My lovely boss asked me (Cassie Hagey) one of the newer Professional's Choice employees to contribute to the blog, seeing as how horses are my favorite thing to talk or write about I am delighted to.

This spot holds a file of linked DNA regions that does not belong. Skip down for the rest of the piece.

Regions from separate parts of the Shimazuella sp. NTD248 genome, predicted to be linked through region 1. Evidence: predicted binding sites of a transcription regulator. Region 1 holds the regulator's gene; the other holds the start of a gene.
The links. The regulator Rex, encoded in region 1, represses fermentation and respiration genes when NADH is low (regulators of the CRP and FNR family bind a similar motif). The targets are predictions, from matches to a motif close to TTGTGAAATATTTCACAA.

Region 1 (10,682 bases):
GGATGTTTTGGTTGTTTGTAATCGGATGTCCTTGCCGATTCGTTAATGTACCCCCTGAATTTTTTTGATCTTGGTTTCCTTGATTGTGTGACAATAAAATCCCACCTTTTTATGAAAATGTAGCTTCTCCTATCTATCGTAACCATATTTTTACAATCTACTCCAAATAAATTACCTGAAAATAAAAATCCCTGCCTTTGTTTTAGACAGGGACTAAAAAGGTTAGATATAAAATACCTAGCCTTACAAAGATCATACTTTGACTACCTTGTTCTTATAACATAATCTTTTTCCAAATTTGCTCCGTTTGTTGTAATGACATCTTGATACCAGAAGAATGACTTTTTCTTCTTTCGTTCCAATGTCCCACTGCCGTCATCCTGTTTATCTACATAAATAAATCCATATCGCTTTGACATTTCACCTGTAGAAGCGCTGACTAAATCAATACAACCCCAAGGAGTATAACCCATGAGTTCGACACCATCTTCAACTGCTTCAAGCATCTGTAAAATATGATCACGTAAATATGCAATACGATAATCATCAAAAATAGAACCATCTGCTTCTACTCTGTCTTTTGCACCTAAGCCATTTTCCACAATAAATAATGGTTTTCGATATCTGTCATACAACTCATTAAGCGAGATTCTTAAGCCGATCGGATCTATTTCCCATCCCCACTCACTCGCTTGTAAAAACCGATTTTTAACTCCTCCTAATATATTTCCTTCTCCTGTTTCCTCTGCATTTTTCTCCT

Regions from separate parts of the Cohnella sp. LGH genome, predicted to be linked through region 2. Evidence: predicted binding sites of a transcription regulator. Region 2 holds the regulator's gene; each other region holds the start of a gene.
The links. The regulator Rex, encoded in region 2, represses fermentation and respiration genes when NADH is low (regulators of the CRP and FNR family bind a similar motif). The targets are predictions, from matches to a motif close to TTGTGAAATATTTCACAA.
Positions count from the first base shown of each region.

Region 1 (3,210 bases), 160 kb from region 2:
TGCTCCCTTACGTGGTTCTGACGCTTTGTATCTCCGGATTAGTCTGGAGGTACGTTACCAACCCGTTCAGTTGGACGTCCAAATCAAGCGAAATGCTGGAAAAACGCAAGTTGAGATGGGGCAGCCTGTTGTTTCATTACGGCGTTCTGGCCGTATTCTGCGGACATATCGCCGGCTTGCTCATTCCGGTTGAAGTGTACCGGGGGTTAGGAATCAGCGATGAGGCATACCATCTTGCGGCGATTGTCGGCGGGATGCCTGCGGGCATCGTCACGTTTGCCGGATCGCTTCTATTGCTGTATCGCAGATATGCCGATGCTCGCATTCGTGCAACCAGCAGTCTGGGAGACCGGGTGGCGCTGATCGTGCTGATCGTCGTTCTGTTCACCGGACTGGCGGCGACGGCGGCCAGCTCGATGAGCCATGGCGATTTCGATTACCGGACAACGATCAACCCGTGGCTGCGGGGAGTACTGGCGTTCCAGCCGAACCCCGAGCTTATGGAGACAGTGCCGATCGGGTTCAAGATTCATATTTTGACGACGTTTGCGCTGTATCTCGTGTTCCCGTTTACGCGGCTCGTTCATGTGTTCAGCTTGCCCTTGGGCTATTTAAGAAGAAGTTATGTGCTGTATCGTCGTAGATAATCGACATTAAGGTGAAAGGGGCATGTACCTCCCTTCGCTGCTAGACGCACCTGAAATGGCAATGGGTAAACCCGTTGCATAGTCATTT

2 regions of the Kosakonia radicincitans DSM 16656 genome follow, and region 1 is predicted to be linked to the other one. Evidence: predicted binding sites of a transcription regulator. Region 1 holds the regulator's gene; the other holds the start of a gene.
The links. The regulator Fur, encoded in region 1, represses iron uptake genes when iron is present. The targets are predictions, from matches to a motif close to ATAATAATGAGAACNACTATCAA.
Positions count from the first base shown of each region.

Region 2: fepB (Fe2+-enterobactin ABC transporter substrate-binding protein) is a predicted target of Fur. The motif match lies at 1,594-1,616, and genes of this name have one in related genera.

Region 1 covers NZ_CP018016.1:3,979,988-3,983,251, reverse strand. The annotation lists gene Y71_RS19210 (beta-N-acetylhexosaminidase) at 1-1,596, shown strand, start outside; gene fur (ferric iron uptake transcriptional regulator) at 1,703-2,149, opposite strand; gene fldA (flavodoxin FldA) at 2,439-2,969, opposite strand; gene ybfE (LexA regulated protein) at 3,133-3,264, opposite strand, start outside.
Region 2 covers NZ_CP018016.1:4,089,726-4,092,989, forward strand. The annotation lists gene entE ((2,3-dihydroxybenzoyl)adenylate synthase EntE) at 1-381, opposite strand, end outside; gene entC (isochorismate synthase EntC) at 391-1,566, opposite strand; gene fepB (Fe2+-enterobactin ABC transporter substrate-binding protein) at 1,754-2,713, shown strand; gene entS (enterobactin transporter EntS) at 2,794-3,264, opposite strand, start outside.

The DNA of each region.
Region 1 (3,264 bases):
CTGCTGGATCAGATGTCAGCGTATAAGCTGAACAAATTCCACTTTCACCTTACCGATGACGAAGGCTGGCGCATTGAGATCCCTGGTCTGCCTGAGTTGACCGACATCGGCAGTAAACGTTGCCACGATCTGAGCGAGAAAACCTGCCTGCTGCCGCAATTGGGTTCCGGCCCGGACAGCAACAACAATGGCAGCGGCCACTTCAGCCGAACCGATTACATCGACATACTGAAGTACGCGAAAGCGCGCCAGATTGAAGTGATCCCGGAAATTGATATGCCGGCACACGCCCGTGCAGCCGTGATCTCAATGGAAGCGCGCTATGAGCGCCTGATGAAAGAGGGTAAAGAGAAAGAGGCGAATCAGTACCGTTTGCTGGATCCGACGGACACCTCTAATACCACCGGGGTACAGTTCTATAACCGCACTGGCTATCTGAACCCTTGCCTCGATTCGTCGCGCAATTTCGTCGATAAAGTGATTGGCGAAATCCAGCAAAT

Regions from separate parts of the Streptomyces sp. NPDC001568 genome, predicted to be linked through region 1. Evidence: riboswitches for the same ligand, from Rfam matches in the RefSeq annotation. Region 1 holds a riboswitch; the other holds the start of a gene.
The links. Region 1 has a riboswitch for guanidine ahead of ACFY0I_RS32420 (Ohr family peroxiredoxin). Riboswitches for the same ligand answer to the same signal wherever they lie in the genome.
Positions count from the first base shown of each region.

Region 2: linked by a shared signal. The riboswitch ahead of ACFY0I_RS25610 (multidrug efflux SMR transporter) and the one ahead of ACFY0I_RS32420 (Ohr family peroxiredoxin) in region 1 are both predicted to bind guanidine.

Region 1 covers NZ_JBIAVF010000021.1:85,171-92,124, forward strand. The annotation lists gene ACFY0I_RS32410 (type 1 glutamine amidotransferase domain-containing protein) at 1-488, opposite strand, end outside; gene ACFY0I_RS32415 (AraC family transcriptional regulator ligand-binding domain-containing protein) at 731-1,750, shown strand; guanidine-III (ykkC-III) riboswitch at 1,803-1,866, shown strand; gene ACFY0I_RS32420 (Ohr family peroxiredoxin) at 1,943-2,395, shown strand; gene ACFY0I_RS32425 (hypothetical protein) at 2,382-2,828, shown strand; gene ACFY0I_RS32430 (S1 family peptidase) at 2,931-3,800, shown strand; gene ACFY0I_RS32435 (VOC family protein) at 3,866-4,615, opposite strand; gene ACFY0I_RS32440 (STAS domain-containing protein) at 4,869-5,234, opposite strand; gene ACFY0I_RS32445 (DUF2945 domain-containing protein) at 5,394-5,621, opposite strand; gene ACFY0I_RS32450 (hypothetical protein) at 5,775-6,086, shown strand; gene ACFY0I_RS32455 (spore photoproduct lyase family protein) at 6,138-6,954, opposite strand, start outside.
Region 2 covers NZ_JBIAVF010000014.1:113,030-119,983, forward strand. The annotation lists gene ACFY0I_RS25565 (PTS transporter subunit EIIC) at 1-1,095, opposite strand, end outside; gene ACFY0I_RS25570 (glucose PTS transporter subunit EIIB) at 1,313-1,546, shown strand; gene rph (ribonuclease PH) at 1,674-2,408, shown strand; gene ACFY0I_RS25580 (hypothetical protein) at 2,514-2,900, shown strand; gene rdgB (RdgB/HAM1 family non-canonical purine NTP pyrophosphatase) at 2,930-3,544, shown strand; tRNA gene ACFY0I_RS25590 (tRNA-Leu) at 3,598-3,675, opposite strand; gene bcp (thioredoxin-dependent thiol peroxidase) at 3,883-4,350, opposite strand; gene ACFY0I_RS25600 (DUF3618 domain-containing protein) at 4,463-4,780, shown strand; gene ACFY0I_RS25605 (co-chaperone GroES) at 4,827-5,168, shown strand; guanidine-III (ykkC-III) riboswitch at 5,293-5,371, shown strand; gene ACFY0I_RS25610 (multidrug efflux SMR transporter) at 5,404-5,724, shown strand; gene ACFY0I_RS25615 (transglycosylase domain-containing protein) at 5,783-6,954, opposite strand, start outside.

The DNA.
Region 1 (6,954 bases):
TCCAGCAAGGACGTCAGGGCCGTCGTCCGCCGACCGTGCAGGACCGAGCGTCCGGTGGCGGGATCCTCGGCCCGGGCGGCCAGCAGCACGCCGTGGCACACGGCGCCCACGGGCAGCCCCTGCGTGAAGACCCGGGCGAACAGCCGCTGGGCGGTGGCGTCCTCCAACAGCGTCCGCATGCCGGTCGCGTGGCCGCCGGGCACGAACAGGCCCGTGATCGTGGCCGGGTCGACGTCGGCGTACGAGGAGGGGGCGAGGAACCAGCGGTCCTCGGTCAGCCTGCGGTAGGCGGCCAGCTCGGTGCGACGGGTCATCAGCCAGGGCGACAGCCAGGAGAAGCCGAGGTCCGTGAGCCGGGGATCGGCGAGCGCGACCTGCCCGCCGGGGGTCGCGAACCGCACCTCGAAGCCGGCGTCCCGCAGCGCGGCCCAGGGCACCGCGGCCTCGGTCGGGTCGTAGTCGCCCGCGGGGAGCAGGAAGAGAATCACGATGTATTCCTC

Reflecting over horse shows recent, long ago, and yet to come, more and more I realize the subtle but all-encompassing importance of being supportive and positive. A week ago, I was at a schooling jumper show, and it was an absolute blast. Everyone was cheering each other on, whether through a great round or in the determined face of a refusing horse. If a rider looked lost, we (on the side-lines) tried to point out the next jump. When a horse initially decided it would never go near (or ever consider going over) a certain jump, and the rider finally succeeded in coaxing the horse over, a spontaneous roar broke out as if they had just won the Olympic gold medal. Now, I realize that this little show was just a schooling event, and not officially rated, so (I admit it) the rules were lax. Yet in the moment, I imagined the power and changes that would result, if this supportive atmosphere could be created at every show. In our uber-competitive world, a focus on the sole apex position leaves in the dust essential elements of life's joys and lessons. I'm not asking individuals to plaster on fake smiles and to give false hopes, but if a competitor truly had a great round, let them know! Complements from a knowledgeable outsider can mean the most to riders, simply because they are offered free and unbiased. If a young rider is looking terrified and can not remember the pattern or course, either offer them a general run through, or brainstorm together the best route. Another simple but large part of creating a great show atmosphere occurs with a good dose of ring courtesy during warm-ups. While trying to get the jitters out of your own horse and heart, it is often difficult to remember that every rider and horse is on edge, so give them that extra space when passing, call your fence, and do your best with ring rules and manners. Everyone has encountered show parents, who live (as the greatest fans) and die (that was absolutely unfair) with their child's every move. When all are out exposed in the center of the arena, it is not that blue ribbon that matters as much as enjoying the little steps of accomplishment in a long journey between horse and rider. Learning to be both a gracious winner and loser is a big part of life. The pervasive focus on winning can make it so tough explaining to a young rider why they didn't get a ribbon, heck it's even hard for me to understand sometimes. Yesterday, for a brief afternoon, I felt and understood a force that melded all participants together with a joy that left competition irrelevant.

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